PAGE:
Sloan Digital Sky Survey
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     - Hubble Diagram
     - Color
     - Spectral Types
     - H-R Diagram
     - Galaxies
     - Sky Surveys
     - Quasars
 Research Challenges
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 Colors of SDSS stars
 Amounts of Light
 What is Color?
 SDSS Filters
 Light from Stars
 Radiation Curves
 Peak Wavelengths
 Color-color Diagrams
 Making a Diagram
 Diagram for SDSS
 Other Objects
     - Star Populations
     - Planets and Dust
     - Galaxies
     - Quasars
     - The Universe
 Color in Research
 Your Results

Colors of Other Objects


Populations of Stars

The color-color diagram you made in Explore 7 and 8 showed stars far above the plane of the Milky Way. But when you look up in the night sky, every star you see is in the Milky Way. Stars in the planes of galaxies are different from stars above and below the planes. Astronomers call the stars in the galactic planes "Population I" stars and stars outside galactic planes "Population II" stars. Population II stars are older and redder than Population I stars. If you repeated your diagram from Explore 7 and 8 with Population I stars instead, you would see more stars lying along the main trend.

Question 11. SDSS was designed primarily to look at other galaxies, so most of the survey is far above or below the plane of the Milky Way. But SDSS is still able to see quite a few Population I stars. Where in the survey is the best place to look for these stars?

Planets and Interstellar Dust

Planets in our solar system and dust between stars both radiate as nearly perfect thermal sources. However, both are very cold compared to stars - planets have temperatures of about 300 K (27 C) and dust grains have temperatures of about 30 K ( -243 C). Because they are so cold, planets and dust grains emit very little thermal radiation. The peak wavelength of this radiation is far into the infrared wavelength range.


Galaxies are collections of millions or billions of stars, along with surrounding gas and dust. Because the stars in a galaxy may be thermal or non-thermal sources, and because they have a wide range of temperatures, galaxies can not be thought of as thermal sources with a single temperature.

If most of the stars in a galaxy are blue, the galaxy will appear generally blue. If most of the stars are red, the galaxy will appear generally red. The general color of a galaxy can tell astronomers something about what types of stars the galaxy contains.

However, the interpretation of galaxy color is complicated by two factors. First, interstellar dust in other galaxies absorbs light, and the dust absorbs light more easily at shorter wavelengths. Because interstellar dust absorbs short-wavelength light from galaxies, the light that reaches Earth is redder than the light the galaxies emitted.

Second, the color of a galaxy is changed by how fast it is moving. When a galaxy moves away from Earth at high speed, the wavelengths of the light waves it emits are stretched, appearing more red (see the Hubble diagram project for more information). Galaxies moving away quickly have more "redshift," and thus appear more red. Because redshift increases with greater distance, astronomers can use galaxy color to make a three-dimensional map of the universe.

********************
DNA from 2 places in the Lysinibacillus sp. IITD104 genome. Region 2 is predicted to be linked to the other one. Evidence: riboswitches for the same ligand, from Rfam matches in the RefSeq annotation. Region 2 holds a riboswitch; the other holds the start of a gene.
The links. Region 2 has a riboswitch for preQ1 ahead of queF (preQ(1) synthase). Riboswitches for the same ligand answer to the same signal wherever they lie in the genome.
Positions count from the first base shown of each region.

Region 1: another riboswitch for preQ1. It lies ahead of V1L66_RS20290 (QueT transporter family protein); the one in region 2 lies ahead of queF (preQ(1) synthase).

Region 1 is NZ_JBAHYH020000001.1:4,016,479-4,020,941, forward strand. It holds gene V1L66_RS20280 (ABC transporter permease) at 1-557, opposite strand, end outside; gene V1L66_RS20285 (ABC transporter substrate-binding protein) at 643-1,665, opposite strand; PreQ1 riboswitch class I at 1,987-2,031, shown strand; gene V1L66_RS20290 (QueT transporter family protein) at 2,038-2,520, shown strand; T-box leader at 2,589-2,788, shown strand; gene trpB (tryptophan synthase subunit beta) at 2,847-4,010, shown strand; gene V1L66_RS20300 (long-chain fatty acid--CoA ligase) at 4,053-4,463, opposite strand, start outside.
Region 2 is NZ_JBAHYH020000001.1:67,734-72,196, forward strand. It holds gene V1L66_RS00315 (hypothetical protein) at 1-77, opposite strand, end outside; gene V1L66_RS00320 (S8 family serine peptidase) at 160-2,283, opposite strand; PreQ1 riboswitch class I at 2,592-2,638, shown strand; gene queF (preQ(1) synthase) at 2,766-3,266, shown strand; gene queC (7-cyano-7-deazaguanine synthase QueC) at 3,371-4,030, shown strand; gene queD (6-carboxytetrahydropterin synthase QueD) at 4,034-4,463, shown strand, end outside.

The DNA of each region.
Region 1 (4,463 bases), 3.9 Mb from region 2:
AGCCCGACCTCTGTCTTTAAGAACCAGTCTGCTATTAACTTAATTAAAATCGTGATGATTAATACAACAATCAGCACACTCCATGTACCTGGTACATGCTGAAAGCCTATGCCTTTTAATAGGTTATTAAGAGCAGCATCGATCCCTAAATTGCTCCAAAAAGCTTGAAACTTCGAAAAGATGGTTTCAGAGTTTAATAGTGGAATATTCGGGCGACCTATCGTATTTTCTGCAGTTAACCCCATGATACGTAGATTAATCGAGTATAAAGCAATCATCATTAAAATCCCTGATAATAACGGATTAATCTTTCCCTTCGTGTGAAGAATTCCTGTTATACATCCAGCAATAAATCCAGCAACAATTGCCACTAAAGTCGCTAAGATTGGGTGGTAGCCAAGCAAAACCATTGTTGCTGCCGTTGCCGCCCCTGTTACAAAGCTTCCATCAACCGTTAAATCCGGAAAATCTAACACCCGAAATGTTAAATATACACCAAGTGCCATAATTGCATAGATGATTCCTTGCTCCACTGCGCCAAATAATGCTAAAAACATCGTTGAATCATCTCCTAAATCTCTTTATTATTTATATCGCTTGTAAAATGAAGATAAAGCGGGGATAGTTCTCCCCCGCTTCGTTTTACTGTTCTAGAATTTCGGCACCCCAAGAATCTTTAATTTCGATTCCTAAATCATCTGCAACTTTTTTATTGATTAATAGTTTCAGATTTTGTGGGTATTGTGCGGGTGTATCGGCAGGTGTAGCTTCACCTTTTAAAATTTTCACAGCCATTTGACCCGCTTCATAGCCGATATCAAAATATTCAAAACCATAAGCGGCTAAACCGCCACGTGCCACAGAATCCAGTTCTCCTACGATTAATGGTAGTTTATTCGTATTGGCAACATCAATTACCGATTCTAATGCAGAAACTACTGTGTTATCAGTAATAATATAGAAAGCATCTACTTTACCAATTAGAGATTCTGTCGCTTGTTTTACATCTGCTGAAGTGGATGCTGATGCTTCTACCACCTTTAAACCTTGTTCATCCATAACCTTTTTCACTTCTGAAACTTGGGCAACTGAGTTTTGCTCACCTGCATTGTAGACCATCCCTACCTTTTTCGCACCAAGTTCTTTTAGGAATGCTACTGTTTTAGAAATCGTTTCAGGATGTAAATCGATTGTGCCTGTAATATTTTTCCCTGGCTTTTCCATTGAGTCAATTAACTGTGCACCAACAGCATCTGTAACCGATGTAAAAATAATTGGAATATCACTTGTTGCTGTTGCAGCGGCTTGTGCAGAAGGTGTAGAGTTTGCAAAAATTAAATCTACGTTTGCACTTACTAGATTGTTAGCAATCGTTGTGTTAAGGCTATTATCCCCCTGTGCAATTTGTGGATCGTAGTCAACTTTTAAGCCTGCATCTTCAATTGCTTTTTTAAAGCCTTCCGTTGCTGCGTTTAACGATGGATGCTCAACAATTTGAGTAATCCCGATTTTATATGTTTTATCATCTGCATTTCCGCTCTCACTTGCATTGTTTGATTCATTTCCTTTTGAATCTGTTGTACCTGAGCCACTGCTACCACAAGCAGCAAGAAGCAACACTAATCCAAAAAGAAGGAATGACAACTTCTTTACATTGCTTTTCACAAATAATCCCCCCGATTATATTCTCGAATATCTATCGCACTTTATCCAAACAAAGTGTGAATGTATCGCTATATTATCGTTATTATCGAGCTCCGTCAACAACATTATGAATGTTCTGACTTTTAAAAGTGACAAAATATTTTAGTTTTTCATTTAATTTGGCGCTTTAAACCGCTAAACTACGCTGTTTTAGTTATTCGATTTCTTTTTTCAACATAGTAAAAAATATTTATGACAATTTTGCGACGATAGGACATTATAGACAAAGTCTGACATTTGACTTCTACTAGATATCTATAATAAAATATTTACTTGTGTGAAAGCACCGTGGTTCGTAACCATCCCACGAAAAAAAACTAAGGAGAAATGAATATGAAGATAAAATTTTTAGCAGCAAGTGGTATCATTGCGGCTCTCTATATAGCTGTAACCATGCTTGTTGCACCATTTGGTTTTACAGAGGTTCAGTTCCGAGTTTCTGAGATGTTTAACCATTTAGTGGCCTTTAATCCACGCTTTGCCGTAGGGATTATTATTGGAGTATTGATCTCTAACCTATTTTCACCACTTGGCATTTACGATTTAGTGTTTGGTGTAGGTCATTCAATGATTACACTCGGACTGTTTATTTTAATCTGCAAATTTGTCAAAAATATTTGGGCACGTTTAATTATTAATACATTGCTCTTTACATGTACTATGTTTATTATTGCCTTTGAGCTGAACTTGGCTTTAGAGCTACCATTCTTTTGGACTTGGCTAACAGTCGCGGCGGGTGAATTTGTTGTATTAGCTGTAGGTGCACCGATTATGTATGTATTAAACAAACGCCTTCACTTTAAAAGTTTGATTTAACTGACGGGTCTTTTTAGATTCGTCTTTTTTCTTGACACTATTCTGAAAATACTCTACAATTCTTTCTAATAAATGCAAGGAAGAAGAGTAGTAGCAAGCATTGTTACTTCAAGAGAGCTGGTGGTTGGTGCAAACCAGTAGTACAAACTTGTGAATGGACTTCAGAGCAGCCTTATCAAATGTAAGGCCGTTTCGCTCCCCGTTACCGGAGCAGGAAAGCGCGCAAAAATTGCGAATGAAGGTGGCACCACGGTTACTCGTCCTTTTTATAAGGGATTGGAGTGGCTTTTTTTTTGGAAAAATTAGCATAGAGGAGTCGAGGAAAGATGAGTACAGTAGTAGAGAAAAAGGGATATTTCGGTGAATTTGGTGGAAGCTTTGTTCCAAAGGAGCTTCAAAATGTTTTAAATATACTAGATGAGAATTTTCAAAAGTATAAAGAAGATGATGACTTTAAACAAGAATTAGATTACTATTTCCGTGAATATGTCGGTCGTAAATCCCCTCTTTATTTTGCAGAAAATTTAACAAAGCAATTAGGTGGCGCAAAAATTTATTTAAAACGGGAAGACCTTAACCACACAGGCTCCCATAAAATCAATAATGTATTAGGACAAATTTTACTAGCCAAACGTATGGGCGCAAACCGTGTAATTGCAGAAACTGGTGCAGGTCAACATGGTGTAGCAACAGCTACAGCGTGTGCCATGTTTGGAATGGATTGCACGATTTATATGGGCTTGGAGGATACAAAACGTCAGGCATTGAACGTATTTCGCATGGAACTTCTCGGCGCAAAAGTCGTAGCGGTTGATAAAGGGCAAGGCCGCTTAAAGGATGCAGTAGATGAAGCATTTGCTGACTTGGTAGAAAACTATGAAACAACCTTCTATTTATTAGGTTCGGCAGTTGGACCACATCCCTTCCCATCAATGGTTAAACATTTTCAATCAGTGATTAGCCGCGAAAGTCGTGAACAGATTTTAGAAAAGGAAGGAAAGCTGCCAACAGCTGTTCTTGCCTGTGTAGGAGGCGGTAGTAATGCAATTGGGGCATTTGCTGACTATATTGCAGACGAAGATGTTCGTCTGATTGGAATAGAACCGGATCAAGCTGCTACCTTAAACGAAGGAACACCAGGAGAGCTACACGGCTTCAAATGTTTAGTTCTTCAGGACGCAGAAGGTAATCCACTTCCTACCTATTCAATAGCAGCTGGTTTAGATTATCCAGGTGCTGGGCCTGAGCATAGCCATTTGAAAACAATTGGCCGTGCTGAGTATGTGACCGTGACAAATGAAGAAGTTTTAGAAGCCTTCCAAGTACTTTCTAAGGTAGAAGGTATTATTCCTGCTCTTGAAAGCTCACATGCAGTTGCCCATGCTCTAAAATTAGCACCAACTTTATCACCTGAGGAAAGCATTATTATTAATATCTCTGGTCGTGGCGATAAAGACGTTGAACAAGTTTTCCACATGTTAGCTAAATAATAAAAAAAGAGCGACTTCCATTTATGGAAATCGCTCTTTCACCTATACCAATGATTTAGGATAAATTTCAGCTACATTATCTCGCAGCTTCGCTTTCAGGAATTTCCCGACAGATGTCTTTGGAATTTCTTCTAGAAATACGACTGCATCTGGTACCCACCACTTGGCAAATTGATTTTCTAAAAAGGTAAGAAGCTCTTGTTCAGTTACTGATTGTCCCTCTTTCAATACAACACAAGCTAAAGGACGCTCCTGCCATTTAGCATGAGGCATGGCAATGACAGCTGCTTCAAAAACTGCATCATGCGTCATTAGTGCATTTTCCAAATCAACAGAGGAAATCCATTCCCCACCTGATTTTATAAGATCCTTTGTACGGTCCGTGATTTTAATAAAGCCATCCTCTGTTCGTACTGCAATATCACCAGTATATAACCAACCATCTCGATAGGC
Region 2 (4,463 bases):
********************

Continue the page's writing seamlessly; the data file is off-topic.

If you want to learn more about Galaxies, try SkyServer's Galaxies project.


SDSS image of a quasar

Quasars are the size of our solar system, but they may emit as much light as a hundred galaxies. They are thought to be hot gas spiraling into a massive black hole at the center of a galaxy. The gravity from the black hole heats the gas, and the gas emits both thermal and non-thermal radiation.

The image of a quasar looks just like the image of a star; they were given the name "quasar" because they are "quasi-stellar objects." However, the spectra of quasars look very different from the spectra of stars. The hot gas in quasars emits in X-ray wavelengths as it falls into the black hole, and quasars are so distant that their spectra are highly redshifted. Because quasar spectra are so different from stellar spectra, quasar colors also look different. If you look at the colors of all pointlike objects in the sky, you can figure out which are stars and which are more likely quasars.

If you want to learn more about Quasars, try SkyServer's Quasars project.

The Universe

The universe as a whole glows with very dim thermal radiation. This radiation comes from a nearly perfect thermal source at T = 3 K (-270 C), only three degrees above absolute zero. The peak wavelength of the universe's thermal radiation is in the microwave area of the spectrum, longer than visible or infrared light.

Astronomers interpret the "cosmic microwave background (CMB) radiation" as the radiation emitted by early universe, soon after the big bang fifteen billion years ago. The CMB has cooled to 3 K as the universe has expanded. The discovery of the CMB radiation in 1963 was one of the biggest pieces of evidence that convinced astronomers of the big bang theory (see the Hubble diagram project for more information).

Now, you know enough to study colors on your own. Click Next to see a list of astronomy questions that you could help answer.